Civil society after Saddam: oil unions and democracy in Iraq

Isakhan, Benjamin 2013, Civil society after Saddam: oil unions and democracy in Iraq, in Lecture series of the Centre for Arab and Middle Eastern Studies 2013, American University of Beirut, Lebanon, Beirut, Lebanon.

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Title Civil society after Saddam: oil unions and democracy in Iraq
Author(s) Isakhan, Benjamin
Conference name Lecture series of the Centre for Arab and Middle Eastern Studies (2013 : Beirut, Lebanon)
Conference location Beirut, Lebanon
Conference dates 15 Oct. 2013
Title of proceedings Lecture series of the Centre for Arab and Middle Eastern Studies 2013
Publication date 2013
Conference series Lecture series of the Centre for Arab and Middle Eastern Studies
Total pages p
Publisher American University of Beirut, Lebanon
Place of publication Beirut, Lebanon
Keyword(s) Iraq
civil society
democracy
Summary Following the intervention in Iraq by coalition forces one decade ago, the Bush Administration underwent an enormous and unprecedented project to bring the ‘Western’ liberal model of democracy to Iraq. For the first few years the project to bring democracy to Iraq had its share of successes as the Iraqi people proved themselves capable of understanding and utilizing democratic mechanisms and institutions. This culminated in a series of nation-wide elections from 2005 onwards that brought a democratically elected government to power (Isakhan, 2012). However, one of the unfortunate consequences of the war and the US effort to bring democracy to Iraq was that many key ethno-religious political factions viewed it as an opportunity to pedal their own relatively narrow and very divisive political rhetoric (Davis, 2007). This meant that the Iraqi government was constituted not so much by a body who wanted to draw Iraq together behind a common ideology and to work towards a collective and egalitarian future, as it was by representatives who would fight on behalf of their ethno-religious constituencies. Not surprisingly, a great deal of academic literature has emerged which has analysed and criticised the formal political parties and institutions of the post-Saddam era (Dawisha, 2009). Indeed, the bulk of contemporary scholarship on Iraqi politics focuses on issues such as: the increasingly authoritarian tendencies of the Iraqi government; the obstinacy and ineptitude of many elements of Iraq’s political elite; the systemic corruption that is hollowing out the coffers of the state; the moribund bureaucracy that are struggling to deliver basic services and; of course, the deep-seated divisions within and between those that represent Iraq’s three main ethno-religious blocks: the Shia Arabs, the Sunni Arabs and the Kurds.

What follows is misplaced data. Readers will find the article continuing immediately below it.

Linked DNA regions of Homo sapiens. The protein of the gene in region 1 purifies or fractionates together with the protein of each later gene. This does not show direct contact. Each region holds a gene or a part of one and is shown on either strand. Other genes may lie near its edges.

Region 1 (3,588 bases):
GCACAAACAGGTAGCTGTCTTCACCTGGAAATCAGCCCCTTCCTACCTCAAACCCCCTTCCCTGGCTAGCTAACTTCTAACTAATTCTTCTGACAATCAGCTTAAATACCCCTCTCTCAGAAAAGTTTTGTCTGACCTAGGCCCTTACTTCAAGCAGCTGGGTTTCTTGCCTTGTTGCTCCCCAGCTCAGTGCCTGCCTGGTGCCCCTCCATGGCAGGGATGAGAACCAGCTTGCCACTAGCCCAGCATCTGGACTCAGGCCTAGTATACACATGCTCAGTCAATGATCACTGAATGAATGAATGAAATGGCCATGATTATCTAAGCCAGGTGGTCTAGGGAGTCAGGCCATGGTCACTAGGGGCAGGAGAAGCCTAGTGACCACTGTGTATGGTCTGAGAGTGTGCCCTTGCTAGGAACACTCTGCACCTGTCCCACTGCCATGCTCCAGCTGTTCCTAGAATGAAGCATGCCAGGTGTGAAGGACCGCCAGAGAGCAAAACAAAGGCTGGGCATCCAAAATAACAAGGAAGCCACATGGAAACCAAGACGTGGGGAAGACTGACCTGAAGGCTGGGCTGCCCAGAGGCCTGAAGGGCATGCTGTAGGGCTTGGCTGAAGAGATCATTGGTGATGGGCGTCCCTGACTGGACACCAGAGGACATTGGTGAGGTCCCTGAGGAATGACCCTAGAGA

Language eng
Field of Research 160699 Political Science not elsewhere classified
Socio Economic Objective 940299 Government and Politics not elsewhere classified
HERDC Research category E2 Full written paper - non-refereed / Abstract reviewed
Persistent URL http://hdl.handle.net/10536/DRO/DU:30060226

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Created: Tue, 04 Feb 2014, 13:41:39 EST by Benjamin Isakhan

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